Daily Show Co-Creator Lizz Winstead on Media, Choice, and Feminist Comedy

Lizz Winstead leans against a wall.

Lizz Winstead is a prolific comedian. First off, she’s the co-creator and former head writer of The Daily Show. She left months before Jon Stewart became the host (but not before discovering Stephen Colbert) and went on to co-found Air America Radio and hosted the show Unfiltered with Chuck D and Rachel Maddow. In May 2012, she published a book of biographical essays, Lizz Free or Die, that chronicle her life growing up in a Catholic family in Minnesota, getting an abortion at age 17, becoming a stand-up comedian, and moving to New York to revolutionize the way Americans see the news.

Winstead is coming to Portland, Oregon this Saturday to speak at NARAL Pro-Choice Oregon’s Annual Choice Gala. She took time to talk with me over the phone on Monday about her history, Twitter fights, and how comedians have become the watchdogs of media. 

HANNAH STROM: What does feminist comedy look like to you?

LIZZ WINSTEAD: I don’t know, I think to pigeonhole that is to say that there’s one voice of feminism. So I wouldn’t want to define feminist comedy as anything. If I could broad stroke it, I’d say it’s a woman standing up for her own truth, whatever that is. Even if she doesn’t necessarily identify as a feminist. I just think if a woman is taking the stage and talking about what’s important to her and her own personal power and asserting it by saying “I have an opinion, and it matters, and here it is.”

Do you think the comedy industry has changed for women from the time you started to now?

Yeah, definitely. I think that when I was doing it there was so few women even on the road doing standup that I was like, “Is there something that women are supposed to be on stage?” Because the ones I initially saw were Joan Rivers and Phyllis Diller and really older comics who were talking about their husbands and their body image, and I was like “That’s not my life at all.” I don’t have those experiences, so does that mean I can’t be on stage doing comedy? And I was introduced more to Sandra Bernhard and Roseanne and these people who had a wide swath of opinions and more cultural experiences like me I was like “Oh yes, I get it, you can do whatever you want.” And now I think the best thing that’s happened is that we are generationally at a place where women and men have started coming together and developed together so now men don’t look at women as women comedians they look at them as comedians. So it’s pretty great.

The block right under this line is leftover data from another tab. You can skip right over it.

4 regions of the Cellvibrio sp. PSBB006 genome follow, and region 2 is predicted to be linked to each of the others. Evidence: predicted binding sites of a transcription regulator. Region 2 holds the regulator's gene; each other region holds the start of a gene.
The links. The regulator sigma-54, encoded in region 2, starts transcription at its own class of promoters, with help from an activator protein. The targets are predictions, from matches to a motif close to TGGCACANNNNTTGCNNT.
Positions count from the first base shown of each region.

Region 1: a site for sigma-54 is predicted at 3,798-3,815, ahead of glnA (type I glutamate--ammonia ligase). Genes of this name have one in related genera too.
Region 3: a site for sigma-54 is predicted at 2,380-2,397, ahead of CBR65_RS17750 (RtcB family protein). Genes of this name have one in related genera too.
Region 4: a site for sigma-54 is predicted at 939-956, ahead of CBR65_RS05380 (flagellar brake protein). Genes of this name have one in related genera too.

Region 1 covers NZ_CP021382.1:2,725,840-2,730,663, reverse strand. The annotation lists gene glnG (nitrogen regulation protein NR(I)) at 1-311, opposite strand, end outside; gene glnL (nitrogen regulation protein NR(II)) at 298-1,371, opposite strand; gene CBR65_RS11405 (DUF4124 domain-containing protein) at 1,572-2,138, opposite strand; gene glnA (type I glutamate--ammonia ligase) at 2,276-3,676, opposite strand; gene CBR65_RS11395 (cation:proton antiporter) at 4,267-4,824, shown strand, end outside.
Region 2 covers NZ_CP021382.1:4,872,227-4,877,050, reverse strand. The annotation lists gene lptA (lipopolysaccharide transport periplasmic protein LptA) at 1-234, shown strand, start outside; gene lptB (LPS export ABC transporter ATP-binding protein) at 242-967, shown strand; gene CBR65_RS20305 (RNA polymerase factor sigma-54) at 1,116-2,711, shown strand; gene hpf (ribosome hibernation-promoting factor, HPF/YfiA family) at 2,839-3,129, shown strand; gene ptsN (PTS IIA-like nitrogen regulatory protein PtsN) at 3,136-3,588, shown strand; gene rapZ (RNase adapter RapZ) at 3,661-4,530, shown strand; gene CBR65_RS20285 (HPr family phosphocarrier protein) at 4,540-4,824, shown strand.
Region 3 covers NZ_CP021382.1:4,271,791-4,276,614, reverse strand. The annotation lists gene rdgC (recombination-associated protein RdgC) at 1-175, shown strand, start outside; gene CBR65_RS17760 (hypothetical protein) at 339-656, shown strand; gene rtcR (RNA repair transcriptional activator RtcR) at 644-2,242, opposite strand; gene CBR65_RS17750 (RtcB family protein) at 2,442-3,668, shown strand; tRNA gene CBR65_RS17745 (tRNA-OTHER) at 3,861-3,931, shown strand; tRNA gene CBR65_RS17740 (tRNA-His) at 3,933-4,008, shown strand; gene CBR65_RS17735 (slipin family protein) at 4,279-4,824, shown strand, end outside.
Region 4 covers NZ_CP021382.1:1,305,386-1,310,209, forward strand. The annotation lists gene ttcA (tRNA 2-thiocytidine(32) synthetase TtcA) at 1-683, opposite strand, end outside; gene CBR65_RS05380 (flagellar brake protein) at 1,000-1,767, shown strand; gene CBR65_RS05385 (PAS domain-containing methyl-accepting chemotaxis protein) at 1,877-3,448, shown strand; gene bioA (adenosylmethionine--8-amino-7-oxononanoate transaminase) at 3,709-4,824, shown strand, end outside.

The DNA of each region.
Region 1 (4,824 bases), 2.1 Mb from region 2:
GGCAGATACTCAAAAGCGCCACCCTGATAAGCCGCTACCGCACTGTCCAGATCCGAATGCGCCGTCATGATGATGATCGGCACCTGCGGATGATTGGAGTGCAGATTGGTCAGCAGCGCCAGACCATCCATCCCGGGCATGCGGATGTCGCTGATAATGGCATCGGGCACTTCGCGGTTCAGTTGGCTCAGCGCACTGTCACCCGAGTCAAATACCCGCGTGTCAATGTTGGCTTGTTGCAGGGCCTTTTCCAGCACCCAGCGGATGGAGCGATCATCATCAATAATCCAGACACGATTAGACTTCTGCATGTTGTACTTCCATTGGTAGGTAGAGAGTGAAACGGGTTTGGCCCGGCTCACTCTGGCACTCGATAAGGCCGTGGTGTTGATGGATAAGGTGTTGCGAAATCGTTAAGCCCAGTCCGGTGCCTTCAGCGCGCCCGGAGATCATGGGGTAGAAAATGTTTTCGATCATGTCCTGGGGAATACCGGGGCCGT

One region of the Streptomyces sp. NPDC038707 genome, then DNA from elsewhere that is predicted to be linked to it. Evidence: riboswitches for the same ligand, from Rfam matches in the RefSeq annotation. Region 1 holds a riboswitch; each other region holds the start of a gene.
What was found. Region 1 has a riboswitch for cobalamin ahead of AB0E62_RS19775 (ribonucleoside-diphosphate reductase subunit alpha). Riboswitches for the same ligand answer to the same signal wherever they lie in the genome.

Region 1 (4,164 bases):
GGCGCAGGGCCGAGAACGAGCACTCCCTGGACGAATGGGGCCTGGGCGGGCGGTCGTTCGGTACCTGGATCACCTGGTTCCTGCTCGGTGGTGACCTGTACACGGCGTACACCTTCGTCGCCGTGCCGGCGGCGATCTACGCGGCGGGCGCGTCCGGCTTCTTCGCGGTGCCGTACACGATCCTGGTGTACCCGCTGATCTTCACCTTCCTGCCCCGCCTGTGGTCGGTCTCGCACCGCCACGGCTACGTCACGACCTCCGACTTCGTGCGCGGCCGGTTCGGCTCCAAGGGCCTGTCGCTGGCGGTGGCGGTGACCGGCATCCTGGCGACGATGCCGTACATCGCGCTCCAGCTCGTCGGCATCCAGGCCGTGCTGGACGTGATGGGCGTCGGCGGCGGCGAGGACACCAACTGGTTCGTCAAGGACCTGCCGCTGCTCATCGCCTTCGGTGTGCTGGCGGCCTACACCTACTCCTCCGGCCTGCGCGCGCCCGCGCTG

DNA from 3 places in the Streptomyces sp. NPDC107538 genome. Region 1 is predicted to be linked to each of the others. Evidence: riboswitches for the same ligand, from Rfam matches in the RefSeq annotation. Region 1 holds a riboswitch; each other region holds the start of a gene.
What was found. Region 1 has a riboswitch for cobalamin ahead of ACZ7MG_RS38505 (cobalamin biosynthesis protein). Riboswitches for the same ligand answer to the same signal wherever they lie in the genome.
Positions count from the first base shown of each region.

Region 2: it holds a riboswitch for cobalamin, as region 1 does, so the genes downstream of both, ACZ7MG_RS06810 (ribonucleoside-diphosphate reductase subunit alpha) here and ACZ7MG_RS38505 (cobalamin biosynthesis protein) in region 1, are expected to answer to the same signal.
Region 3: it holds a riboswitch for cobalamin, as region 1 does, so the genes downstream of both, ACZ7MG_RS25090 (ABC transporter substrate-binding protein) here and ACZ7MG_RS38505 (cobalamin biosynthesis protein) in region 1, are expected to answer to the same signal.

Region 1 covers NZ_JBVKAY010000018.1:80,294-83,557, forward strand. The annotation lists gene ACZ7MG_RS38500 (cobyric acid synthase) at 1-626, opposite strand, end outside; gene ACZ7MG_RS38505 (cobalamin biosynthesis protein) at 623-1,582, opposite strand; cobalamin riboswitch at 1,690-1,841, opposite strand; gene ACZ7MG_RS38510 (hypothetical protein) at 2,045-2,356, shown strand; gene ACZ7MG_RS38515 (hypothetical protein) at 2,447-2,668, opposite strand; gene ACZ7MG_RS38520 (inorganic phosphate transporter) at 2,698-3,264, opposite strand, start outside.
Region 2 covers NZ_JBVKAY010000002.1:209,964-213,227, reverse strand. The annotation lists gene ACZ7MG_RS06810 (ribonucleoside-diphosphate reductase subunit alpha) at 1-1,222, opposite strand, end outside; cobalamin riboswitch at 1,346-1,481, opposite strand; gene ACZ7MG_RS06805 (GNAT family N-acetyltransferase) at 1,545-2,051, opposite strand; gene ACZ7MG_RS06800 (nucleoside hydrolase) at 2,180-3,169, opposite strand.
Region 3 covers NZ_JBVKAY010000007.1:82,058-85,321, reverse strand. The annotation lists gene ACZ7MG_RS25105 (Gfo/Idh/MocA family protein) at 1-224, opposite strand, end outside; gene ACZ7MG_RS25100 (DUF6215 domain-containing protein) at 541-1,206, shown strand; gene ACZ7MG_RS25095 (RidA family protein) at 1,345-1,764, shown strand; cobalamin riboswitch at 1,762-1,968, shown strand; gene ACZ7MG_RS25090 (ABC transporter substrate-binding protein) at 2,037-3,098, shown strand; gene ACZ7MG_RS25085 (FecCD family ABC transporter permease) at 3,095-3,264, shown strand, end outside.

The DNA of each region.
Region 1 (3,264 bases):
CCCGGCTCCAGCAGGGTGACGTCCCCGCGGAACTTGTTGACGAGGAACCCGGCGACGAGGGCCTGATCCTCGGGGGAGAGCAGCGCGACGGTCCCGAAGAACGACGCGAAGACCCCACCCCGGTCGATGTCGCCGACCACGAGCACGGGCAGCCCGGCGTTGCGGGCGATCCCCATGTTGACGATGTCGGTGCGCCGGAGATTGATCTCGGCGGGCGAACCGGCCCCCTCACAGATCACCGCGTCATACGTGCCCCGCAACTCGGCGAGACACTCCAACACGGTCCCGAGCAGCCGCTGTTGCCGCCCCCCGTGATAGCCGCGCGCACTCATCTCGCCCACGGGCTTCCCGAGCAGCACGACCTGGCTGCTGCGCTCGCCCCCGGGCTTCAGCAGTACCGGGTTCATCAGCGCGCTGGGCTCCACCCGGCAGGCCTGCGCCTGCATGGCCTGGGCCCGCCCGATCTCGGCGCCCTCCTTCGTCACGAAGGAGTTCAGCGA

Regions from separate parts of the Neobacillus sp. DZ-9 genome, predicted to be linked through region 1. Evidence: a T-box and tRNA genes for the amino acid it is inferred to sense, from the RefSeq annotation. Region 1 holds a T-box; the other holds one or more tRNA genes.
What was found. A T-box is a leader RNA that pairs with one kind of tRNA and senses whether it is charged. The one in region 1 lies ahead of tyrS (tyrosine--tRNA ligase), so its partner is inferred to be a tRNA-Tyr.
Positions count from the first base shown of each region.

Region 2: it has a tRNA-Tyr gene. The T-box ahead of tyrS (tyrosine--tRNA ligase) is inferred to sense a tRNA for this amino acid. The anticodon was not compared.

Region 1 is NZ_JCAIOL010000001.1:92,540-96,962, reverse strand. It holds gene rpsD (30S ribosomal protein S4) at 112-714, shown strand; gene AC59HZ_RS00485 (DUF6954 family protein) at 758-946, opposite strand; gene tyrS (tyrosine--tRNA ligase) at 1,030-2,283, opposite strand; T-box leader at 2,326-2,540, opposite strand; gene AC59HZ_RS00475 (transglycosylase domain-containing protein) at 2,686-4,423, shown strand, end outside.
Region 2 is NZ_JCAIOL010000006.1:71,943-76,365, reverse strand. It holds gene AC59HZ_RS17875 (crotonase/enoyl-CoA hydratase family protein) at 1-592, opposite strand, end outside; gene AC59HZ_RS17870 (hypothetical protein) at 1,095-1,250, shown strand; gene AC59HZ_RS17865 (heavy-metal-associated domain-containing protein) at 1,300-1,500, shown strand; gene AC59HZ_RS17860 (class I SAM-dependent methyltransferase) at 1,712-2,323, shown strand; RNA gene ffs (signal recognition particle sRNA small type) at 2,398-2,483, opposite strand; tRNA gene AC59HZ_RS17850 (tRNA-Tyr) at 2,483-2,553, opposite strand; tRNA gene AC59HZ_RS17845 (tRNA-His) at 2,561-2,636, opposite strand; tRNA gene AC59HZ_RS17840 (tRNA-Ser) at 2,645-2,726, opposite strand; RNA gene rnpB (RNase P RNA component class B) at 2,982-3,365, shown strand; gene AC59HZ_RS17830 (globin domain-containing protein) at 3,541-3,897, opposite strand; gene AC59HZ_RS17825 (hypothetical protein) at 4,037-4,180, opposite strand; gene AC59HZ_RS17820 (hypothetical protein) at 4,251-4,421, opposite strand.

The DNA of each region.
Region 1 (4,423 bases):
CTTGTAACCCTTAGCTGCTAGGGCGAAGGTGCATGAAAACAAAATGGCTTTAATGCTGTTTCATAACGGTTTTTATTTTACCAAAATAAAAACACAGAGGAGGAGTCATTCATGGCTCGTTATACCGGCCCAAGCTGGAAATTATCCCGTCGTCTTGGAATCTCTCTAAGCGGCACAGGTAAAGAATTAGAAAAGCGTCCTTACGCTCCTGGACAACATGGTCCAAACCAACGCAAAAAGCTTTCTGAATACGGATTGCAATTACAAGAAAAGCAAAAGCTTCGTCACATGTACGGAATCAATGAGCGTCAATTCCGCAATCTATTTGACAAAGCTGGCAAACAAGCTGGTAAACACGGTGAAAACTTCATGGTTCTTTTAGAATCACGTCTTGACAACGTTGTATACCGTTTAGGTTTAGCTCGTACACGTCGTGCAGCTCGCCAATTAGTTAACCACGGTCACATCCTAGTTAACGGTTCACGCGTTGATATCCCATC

Speaking of sexism in the industry. What would you say to Kenan Thompson who recently claimed that no black women comics were “ready” for SNL? 

Honestly to say things like that, and then to look at the landscape of really funny female comics who are out there doing improv: Abbi Crutchfield, Phoebe Robinson, Michelle Buteau, there’s just a million of them. I don’t even know what to say, when someone says that I feel like “Are you just trying to get page clicks?” Because it’s absurd.

You’re very active on Twitter. How has the rise of the Internet and social media affected news and activism for you?

For me it’s really great. I use Twitter as a writing tool as well as an information tool. I’ve got equal parts followers who are comedy fans and then politics fans. So if I can hit up people with a news story with a funny headline, I might get people who might not normally see that story engaged to click on it. I’m writing all day on Twitter trying out jokes, and then if I get 25 retweets or more in the first minute then I put it into a file and I try those jokes out on stage and develop them. So for me it is a way to engage people who might not necessarily care about politics and then keep people who follow politics a lot from not jumping off a bridge. Those are my two goals.

What’s your experience with hostility from an online audience? How do you deal with that?

Oh there’s so much hostility from the online audience. People are very mad when they see you making a point. If it’s horrible I’ll just Retweet the horrible thing that they say and write “you seem nice” or “you seem smart” and then they don’t know what to do. I would say 80 percent of the people who attack me on Twitter attack me personally—they don’t even try to have an argument with me about policy. They found a human homo erectus skull that was 1.8 million years old, and so you tweet that and somebody writes, “You believe that bullshit, God created the earth 6,000 years ago.” And I write, “How is that possible if the skull is 1.8 billion years old?” And they tweet back “whore.” And you’re like “Okay, I might be a whore but you’re still wrong.” You can think I’m a whore or a slut or whatever, but that doesn’t make you right. You haven’t made your point; you’ve just made your point that you’re a dick. And an incorrect one at that.